84  # Available items
85  current = deepcopy(avail)

Alright, let us de-tangle this a little bit, first here is the definition of avail:

63  avail = Counter(items)

I use avail to count the different object sizes available to pack – remember the definition of the APTAS, $J’$ is a set of set of objects where each has the same size within one set.

Thus, when creating a new potential bin, I verify that I have enough “sizes” available; if not, I ditch the configuration.

Copying

Okay, at this point it seems pretty clear that dictionary deep copying is an extremely inefficient operation. Maybe some of you are expert Pythonist, but I am not. And I have a deep, ingrained distrust for how references and values are handled.6

Thus, I tend to deep copy everything, otherwise I spend my time banging my head about why I have inconsistent data between two iterations of the same function. This time, let us give copy a chance.

First thing first: the results are the same, no corruption. Second, well, it does seem a tad more efficient:

7020374 function calls (7018235 primitive calls) in 6.326 seconds

ncalls  tottime  percall  cumtime  percall filename:lineno(function)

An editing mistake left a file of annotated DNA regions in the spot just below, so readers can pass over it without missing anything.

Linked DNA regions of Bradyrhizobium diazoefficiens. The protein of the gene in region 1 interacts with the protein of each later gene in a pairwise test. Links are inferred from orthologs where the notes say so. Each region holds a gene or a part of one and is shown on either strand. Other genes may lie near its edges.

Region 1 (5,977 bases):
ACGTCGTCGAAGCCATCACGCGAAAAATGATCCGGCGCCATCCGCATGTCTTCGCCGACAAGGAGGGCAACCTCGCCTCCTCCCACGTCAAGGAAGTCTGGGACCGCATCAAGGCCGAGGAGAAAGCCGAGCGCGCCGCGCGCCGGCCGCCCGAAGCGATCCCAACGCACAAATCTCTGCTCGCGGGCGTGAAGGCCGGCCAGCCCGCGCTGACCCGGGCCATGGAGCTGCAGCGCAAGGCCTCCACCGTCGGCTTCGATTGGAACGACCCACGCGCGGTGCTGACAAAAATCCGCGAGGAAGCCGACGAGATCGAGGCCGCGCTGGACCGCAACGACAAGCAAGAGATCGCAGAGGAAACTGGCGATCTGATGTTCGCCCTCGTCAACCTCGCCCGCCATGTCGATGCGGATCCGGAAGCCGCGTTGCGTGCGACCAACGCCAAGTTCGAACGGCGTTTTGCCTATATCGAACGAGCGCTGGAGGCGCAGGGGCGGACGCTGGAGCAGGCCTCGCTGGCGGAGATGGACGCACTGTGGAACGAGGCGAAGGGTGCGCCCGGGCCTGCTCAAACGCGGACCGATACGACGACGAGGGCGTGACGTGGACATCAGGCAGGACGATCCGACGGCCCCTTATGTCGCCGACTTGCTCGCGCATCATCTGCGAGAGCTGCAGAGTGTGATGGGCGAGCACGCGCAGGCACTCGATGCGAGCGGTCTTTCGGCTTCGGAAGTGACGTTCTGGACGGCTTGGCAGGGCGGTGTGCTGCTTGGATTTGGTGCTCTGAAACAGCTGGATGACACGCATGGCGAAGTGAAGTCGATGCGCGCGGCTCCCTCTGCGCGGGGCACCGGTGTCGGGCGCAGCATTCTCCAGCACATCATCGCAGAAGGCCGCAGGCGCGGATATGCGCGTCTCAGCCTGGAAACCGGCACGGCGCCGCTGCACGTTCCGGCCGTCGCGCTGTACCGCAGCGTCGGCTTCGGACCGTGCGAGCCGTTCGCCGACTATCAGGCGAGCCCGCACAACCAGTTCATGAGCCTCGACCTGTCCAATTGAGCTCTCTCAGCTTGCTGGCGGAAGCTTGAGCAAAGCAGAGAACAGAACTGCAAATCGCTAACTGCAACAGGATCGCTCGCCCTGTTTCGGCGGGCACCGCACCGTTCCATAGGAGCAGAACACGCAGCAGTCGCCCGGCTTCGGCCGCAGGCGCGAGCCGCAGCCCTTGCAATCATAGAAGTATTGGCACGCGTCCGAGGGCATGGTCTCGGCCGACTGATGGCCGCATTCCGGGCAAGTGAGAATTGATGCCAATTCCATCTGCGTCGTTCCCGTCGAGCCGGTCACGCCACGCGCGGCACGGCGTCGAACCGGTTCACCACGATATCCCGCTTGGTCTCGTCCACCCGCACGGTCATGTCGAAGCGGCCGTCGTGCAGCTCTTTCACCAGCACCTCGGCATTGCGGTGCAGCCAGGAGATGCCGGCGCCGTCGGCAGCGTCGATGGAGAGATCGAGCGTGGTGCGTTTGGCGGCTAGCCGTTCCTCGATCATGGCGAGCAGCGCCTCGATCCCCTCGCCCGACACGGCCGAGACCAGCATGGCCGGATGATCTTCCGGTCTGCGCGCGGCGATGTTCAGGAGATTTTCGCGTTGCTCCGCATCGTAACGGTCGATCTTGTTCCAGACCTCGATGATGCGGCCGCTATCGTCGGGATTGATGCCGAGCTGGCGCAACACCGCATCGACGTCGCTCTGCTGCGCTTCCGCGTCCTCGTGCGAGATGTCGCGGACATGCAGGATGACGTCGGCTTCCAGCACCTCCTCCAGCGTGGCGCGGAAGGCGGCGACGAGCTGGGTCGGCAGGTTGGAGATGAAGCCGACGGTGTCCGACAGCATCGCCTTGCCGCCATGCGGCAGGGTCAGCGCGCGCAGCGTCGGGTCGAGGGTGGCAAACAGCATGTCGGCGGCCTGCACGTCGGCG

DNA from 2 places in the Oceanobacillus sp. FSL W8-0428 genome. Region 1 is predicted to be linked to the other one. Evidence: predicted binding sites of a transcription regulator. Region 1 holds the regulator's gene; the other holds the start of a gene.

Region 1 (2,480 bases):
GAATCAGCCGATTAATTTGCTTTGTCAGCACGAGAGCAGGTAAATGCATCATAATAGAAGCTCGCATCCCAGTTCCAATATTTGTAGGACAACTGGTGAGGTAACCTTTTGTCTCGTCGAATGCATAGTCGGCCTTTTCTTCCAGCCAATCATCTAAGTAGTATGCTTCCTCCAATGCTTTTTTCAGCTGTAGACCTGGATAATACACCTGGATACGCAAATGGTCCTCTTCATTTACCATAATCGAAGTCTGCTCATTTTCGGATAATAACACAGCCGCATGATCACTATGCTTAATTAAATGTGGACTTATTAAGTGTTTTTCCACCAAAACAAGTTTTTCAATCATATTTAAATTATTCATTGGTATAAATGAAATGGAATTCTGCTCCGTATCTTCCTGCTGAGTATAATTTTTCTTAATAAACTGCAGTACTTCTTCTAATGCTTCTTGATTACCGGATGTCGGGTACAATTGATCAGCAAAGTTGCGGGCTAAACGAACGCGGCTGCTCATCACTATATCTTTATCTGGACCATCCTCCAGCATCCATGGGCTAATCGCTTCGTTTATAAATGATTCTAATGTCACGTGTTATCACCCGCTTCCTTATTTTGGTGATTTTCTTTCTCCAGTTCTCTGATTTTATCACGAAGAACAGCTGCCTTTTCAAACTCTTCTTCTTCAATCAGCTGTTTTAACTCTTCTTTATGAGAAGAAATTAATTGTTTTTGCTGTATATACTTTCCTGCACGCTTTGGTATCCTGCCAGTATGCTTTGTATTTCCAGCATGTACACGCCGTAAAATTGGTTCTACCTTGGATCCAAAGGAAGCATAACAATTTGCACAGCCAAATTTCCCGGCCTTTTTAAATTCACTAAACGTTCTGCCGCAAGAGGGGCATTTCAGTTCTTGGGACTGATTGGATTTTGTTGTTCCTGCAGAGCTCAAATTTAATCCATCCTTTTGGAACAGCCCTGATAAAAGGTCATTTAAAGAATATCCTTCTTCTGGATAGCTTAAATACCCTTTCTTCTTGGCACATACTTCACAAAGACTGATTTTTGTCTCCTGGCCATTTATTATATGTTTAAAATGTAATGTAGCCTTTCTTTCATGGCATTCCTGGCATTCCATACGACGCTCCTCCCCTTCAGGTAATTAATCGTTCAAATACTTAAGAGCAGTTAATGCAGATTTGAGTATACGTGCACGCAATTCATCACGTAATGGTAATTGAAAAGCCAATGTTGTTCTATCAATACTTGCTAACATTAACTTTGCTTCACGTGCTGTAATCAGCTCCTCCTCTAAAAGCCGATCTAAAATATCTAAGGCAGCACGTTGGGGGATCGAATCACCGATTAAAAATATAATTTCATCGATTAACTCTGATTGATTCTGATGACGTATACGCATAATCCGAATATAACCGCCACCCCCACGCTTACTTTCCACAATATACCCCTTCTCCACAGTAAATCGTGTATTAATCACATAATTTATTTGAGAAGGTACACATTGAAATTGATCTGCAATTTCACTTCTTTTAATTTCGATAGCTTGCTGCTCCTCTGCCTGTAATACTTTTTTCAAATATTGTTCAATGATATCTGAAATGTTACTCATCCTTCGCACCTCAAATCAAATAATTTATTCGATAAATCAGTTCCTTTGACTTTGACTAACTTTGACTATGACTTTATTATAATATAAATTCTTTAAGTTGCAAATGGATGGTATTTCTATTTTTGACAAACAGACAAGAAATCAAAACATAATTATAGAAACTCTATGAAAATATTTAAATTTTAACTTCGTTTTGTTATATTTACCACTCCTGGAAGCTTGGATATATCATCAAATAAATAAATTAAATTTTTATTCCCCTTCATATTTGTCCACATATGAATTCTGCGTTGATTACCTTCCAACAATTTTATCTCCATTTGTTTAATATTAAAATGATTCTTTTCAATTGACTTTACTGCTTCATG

221648    1.264    0.000    2.177    0.000 .../collections/__init__.py:624(subtract)
443297    1.008    0.000    2.328    0.000 .../collections/__init__.py:515(__init__)
     1    0.764    0.764    6.178    6.178 aptas.py:52(exact_bp_k)
443297    0.633    0.000    1.282    0.000 .../collections/__init__.py:584(update)
221648    0.539    0.000    1.285    0.000 .../collections/__init__.py:772(__neg__)

As in, by a factor three—almost. I am not going to complain about that,7 this looks far more reasonable. Now the bulk of my operations seems to come from subtracting, which should be the counter.

Final Optimisations

Duplicates

At this point, the algorithm does work better but is still fairly slow. The curse of complexity is doubly efficient when you have inefficient operations, and even worse if they could be omitted. The point here is: the way we store configurations allows for one more optimisation.

We store lists of bins coming from the cartesian product of previous bins configuration with the single-bin configurations. Therefore, we quite often end-up with similar configurations multiple times. We can do a simple check to skip configurations that already exist.8

Symmetries

One thing that goes with checking for duplicates is to find a way to avoid symmetric solutions. That is, configurations with the same set of bins but in different order.

X = [[0.9], [0.8]]
Y = [[0.8], [0.9]]

Both these configurations are equivalent but considered different. When doing the product of possible bins for the next size, they will both appear though they do not provide actual alternatives.